Hanwha develops energy storage systems for large ocean-going vessels

by | 4th October 2023 | Technology, The Naval Architect - News

Home News Hanwha develops energy storage systems for large ocean-going vessels

The new ESS technology is aimed at the rapidly growing ‘eco-friendly’ vessel market. Source: Hanwha Ocean

South Korean company develops new ESS technology for large ocean-going vessels

The most recent acquisition by South Korea-based technology and engineering conglomerate Hanwha Group has had a rocky start. Formerly known as Daewoo Shipbuilding and Marine Engineering (DSME), the newly rebranded Hanwha Ocean posted losses of 159.1 billion won (US$120 million) in Q2 2023.

However, the company now seems to have turned a new leaf after its full incorporation into the Hanwha brand in May this year. Since then, the research and development team has got to work on several different projects, both for the commercial and defence sectors. The latter of which Hanwha has previously specialised in.

The latest product announcement is a new series of energy storage systems (ESS) that can be used for large vessels, in particular LNG carriers. The systems allow for energy generated by a power source to be stored for later use. Combined with renewable energy sources onboard a maritime vessel they can form a hybrid system to allow for the optimisation of the vessel’s power supply, thus reducing emissions and increasing fuel efficiency.

“The successful completion of this project is the result of synergy resulting from the industry-leading expertise and experience of both companies,” according to the head of Hanwha Ocean R&D Institute, Joong Kyoo Kang. “With this success, we will continue to deliver advanced eco-friendly and digital solutions to shipowners with our cutting-edge technologies.”

Hanwha Ocean has previously developed ESS for submarines and smaller vessels, such as workboats, but with this current venture is branching out into large ships. The technology developed by the company is a megawatt-hour class energy storage system that can be adequately integrated into the power supply of vessels such as LNG carriers or container ships.

As it is a joint venture between Hanwha Ocean and the already well-established Hanwha Aerospace, the latter will also take steps to develop the technology for use in the urban aerospace mobility (UAM) sector. The ESS uses lithium-ion batteries and features containerised packaging that consolidates the system. As a result, this reduces the amount of space the system takes up. It is also fitted with an automatic fire extinguishing function which allows for swift detection and fire suppression, increasing overall safety.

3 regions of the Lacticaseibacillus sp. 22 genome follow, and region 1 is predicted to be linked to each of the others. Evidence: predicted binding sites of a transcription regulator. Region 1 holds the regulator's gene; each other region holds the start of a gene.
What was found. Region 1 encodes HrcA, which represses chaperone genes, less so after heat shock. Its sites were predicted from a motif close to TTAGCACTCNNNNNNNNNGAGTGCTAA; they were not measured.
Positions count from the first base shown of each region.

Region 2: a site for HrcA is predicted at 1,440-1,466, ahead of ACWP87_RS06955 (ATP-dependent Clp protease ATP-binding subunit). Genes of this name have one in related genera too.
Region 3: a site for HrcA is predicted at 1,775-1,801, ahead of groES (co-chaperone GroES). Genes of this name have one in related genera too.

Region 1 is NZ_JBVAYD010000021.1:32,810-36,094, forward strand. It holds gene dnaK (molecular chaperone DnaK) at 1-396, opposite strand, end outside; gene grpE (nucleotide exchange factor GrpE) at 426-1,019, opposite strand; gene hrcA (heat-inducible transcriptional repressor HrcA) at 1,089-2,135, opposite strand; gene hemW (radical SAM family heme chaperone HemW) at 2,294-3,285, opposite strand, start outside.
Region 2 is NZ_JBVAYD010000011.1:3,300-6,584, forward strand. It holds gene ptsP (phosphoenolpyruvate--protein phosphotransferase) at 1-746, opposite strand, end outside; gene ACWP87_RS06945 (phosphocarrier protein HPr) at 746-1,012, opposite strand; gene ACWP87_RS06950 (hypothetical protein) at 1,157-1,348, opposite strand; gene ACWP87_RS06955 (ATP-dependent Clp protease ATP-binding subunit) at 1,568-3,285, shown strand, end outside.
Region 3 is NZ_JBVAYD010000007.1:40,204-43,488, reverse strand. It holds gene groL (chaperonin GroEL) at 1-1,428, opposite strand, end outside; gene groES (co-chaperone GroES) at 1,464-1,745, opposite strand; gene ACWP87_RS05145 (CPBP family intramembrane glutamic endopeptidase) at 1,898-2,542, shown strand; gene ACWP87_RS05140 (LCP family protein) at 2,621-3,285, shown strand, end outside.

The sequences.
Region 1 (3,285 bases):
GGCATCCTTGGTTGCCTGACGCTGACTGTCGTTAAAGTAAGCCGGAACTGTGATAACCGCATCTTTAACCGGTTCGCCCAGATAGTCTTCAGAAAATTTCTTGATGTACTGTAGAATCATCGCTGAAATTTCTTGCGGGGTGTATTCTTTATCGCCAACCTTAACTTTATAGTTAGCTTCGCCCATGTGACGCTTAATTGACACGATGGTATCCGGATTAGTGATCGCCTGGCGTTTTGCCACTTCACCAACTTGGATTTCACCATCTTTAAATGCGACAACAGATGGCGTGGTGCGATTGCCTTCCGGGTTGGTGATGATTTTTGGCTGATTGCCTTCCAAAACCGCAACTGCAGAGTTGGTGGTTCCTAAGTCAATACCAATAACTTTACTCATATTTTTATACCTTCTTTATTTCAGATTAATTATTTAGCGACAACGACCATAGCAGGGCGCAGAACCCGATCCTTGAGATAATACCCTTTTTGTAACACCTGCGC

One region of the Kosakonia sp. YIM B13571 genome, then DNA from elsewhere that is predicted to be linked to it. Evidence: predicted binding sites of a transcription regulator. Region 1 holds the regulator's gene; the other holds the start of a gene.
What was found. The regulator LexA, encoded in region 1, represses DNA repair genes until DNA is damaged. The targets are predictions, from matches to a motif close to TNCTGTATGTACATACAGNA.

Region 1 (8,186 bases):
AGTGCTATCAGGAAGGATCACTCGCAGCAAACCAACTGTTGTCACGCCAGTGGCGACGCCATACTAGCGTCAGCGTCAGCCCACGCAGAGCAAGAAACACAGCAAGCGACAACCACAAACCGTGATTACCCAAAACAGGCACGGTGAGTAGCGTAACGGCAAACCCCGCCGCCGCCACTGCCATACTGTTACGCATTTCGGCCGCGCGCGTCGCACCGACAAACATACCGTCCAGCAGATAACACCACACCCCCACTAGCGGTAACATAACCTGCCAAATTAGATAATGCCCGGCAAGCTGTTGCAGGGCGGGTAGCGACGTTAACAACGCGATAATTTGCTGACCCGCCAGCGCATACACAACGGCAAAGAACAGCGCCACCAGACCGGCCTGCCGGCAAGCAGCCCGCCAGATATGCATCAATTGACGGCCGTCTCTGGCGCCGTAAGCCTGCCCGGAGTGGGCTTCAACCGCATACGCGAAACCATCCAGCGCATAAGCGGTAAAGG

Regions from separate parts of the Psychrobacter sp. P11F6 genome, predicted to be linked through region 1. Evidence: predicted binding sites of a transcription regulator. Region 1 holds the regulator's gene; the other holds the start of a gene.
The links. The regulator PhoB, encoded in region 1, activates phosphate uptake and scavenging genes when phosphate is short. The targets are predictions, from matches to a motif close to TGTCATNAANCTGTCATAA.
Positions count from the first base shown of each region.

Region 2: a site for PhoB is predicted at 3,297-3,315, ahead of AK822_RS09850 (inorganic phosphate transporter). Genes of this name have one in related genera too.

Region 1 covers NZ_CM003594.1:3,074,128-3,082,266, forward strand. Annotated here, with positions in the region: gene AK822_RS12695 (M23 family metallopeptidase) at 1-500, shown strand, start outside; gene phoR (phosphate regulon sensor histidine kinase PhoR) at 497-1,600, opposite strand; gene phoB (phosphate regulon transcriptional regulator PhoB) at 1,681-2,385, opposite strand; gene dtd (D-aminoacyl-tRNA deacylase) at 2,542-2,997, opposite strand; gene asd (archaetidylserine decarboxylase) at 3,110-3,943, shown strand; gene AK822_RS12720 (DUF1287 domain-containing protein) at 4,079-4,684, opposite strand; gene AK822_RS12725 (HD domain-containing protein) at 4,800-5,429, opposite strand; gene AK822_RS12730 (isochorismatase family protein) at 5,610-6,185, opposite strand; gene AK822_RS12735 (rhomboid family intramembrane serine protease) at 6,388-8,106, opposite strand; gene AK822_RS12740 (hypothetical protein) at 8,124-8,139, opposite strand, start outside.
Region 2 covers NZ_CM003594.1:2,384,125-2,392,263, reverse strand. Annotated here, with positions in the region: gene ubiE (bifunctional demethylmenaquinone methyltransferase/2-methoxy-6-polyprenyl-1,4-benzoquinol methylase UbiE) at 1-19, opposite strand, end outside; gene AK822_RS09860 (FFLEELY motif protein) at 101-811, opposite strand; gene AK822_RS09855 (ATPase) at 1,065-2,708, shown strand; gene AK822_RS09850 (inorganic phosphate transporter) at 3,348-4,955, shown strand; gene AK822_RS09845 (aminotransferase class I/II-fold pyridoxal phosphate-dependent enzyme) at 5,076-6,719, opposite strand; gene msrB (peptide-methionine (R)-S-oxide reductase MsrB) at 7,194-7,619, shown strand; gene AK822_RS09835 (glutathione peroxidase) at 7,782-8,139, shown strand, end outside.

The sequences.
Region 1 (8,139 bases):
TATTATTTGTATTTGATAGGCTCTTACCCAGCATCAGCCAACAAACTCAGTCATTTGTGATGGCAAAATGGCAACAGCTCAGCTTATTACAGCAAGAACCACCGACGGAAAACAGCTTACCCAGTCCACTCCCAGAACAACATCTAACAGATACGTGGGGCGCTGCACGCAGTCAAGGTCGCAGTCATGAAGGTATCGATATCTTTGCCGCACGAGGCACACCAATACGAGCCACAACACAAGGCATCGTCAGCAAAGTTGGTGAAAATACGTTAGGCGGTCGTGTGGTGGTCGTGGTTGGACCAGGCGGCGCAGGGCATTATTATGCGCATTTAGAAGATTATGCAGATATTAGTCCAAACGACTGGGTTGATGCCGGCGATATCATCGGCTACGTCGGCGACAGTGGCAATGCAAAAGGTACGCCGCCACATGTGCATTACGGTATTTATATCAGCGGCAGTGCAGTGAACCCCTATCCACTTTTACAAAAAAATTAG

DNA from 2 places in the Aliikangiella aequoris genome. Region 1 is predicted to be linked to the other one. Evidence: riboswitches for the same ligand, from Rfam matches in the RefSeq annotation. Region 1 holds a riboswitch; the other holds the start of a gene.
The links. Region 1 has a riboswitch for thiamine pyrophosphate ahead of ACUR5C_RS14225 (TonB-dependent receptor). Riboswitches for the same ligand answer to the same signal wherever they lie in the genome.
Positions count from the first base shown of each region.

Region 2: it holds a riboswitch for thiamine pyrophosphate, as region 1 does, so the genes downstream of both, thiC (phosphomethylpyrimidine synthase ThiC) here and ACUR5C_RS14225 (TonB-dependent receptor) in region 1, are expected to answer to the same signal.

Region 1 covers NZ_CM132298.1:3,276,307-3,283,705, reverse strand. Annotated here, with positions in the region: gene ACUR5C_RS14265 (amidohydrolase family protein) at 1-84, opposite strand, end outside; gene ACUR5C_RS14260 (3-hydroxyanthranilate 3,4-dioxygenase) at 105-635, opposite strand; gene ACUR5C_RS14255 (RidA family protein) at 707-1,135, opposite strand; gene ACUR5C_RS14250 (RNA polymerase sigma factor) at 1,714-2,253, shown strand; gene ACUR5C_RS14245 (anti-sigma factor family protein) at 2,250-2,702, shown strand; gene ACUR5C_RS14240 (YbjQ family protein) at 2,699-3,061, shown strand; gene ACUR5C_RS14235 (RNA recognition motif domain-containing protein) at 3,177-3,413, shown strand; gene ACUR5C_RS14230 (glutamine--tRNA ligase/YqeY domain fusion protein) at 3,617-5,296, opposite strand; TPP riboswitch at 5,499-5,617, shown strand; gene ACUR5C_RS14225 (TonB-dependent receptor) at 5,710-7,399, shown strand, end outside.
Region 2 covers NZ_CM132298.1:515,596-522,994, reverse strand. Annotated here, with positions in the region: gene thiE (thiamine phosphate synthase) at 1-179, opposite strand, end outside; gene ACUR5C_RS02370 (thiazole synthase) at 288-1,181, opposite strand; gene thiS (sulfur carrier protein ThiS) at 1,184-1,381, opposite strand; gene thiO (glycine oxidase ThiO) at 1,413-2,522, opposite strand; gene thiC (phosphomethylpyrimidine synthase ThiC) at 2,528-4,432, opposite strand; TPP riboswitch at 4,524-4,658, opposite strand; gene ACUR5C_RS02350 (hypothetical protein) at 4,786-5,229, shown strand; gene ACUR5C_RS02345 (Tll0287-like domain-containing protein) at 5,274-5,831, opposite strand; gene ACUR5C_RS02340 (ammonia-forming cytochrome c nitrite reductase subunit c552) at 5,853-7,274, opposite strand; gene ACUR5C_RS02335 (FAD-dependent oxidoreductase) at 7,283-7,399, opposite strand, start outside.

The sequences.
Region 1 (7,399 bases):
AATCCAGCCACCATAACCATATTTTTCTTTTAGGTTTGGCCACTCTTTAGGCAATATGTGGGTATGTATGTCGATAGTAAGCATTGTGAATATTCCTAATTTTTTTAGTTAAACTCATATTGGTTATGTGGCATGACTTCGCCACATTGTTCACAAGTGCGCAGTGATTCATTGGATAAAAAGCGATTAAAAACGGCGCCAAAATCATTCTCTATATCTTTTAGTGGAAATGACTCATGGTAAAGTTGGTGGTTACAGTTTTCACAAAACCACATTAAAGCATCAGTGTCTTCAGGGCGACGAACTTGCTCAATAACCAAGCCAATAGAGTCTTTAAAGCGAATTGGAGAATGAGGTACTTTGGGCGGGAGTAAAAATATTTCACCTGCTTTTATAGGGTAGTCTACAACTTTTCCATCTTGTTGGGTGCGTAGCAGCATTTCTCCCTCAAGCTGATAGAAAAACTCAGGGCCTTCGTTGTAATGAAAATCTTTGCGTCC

“The packaging and safety technology of ESS, which is essential for global decarbonisation, is critical not only in the defence sector but also in the aviation and maritime industries,” says Seung Hak Moon, head of E-Propulsion Business Group at Hanwha Aerospace. “We’re taking a holistic approach to maximise synergy through collaboration among affiliates, consistently placing the environment at the focus of all our activities.”

Hanwha Ocean also recently partnered with French class society Bureau Veritas in a joint development project (JDP) to assess the construction of independent LNG fuel tanks for ultra-large container ships. The project aims to enhance the design process of independent LNG fuel tanks by looking at how they are attached to the internal structure of a vessel.

In its previous iteration as DSME, the company had specialised in the production of LNG vessels. It delivered the world’s first and only LNG regasification vessel that supplied natural gas to disaster areas in the aftermath of Hurricane Katrina in the US in 2005. Among other accomplishments, the company has also produced 15 LNG icebreaker carriers for use in Arctic operations and, in 2020, delivered HMM Algeciras, at the time the world’s largest 23,000TEU container ship.

Additionally, the Hanwha Ocean has been granted approval in principle for cargo hold designs for ultra-large liquefied carbon dioxide (LCO2) carriers and an ammonia-fuelled gas turbine LNG carrier design from DNV and ABS, respectively.

It seems that Hanwha Ocean is now on its way to becoming a major player in the South Korean naval architecture field. The company plans to invest approximately 600 billion won (US$450 million) to develop an eco-friendly propulsion system based on ammonia, methanol and hydrogen, as well as smart ship technology and autonomous vessels.

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